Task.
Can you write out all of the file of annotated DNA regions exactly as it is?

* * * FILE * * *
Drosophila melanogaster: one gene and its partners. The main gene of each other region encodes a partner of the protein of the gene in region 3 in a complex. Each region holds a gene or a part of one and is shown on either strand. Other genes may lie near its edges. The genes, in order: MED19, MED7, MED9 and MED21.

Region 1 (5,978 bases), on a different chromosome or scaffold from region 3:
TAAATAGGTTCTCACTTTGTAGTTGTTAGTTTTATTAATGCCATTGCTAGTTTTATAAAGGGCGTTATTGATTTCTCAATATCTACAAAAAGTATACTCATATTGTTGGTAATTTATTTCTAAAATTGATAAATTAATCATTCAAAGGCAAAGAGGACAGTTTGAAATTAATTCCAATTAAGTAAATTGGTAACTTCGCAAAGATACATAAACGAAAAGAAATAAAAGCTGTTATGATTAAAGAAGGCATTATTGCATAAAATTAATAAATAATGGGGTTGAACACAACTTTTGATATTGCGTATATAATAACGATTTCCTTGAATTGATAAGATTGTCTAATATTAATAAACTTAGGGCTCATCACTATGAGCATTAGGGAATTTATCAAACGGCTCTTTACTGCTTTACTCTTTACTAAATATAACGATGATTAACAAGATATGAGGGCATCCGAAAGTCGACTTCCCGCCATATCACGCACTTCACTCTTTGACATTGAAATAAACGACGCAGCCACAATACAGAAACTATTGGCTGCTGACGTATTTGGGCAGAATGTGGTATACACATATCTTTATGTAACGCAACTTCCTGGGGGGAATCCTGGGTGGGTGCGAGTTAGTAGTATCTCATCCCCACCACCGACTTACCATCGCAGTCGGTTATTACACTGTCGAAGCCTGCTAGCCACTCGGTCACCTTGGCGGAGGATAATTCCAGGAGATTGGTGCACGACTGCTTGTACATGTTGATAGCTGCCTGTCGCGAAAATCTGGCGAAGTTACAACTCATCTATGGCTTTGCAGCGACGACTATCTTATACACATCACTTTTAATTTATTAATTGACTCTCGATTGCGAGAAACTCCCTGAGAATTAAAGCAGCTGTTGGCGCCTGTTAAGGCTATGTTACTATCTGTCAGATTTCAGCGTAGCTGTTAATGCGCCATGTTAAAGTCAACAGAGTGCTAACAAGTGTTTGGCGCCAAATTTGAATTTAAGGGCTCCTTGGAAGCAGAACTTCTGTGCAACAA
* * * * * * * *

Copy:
Drosophila melanogaster: one gene and its partners. The main gene of each other region encodes a partner of the protein of the gene in region 3 in a complex. Each region holds a gene or a part of one and is shown on either strand. Other genes may lie near its edges. The genes, in order: MED19, MED7, MED9 and MED21.

Region 1 (5,978 bases), on a different chromosome or scaffold from region 3:
TAAATAGGTTCTCACTTTGTAGTTGTTAGTTTTATTAATGCCATTGCTAGTTTTATAAAGGGCGTTATTGATTTCTCAATATCTACAAAAAGTATACTCATATTGTTGGTAATTTATTTCTAAAATTGATAAATTAATCATTCAAAGGCAAAGAGGACAGTTTGAAATTAATTCCAATTAAGTAAATTGGTAACTTCGCAAAGATACATAAACGAAAAGAAATAAAAGCTGTTATGATTAAAGAAGGCATTATTGCATAAAATTAATAAATAATGGGGTTGAACACAACTTTTGATATTGCGTATATAATAACGATTTCCTTGAATTGATAAGATTGTCTAATATTAATAAACTTAGGGCTCATCACTATGAGCATTAGGGAATTTATCAAACGGCTCTTTACTGCTTTACTCTTTACTAAATATAACGATGATTAACAAGATATGAGGGCATCCGAAAGTCGACTTCCCGCCATATCACGCACTTCACTCTTTGACATTGAAATAAACGACGCAGCCACAATACAGAAACTATTGGCTGCTGACGTATTTGGGCAGAATGTGGTATACACATATCTTTATGTAACGCAACTTCCTGGGGGGAATCCTGGGTGGGTGCGAGTTAGTAGTATCTCATCCCCACCACCGACTTACCATCGCAGTCGGTTATTACACTGTCGAAGCCTGCTAGCCACTCGGTCACCTTGGCGGAGGATAATTCCAGGAGATTGGTGCACGACTGCTTGTACATGTTGATAGCTGCCTGTCGCGAAAATCTGGCGAAGTTACAACTCATCTATGGCTTTGCAGCGACGACTATCTTATACACATCACTTTTAATTTATTAATTGACTCTCGATTGCGAGAAACTCCCTGAGAATTAAAGCAGCTGTTGGCGCCTGTTAAGGCTATGTTACTATCTGTCAGATTTCAGCGTAGCTGTTAATGCGCCATGTTAAAGTCAACAGAGTGCTAACAAGTGTTTGGCGCCAAATTTGAATTTAAGGGCTCCTTGGAAGCAGAACTTCTGTGCAACAA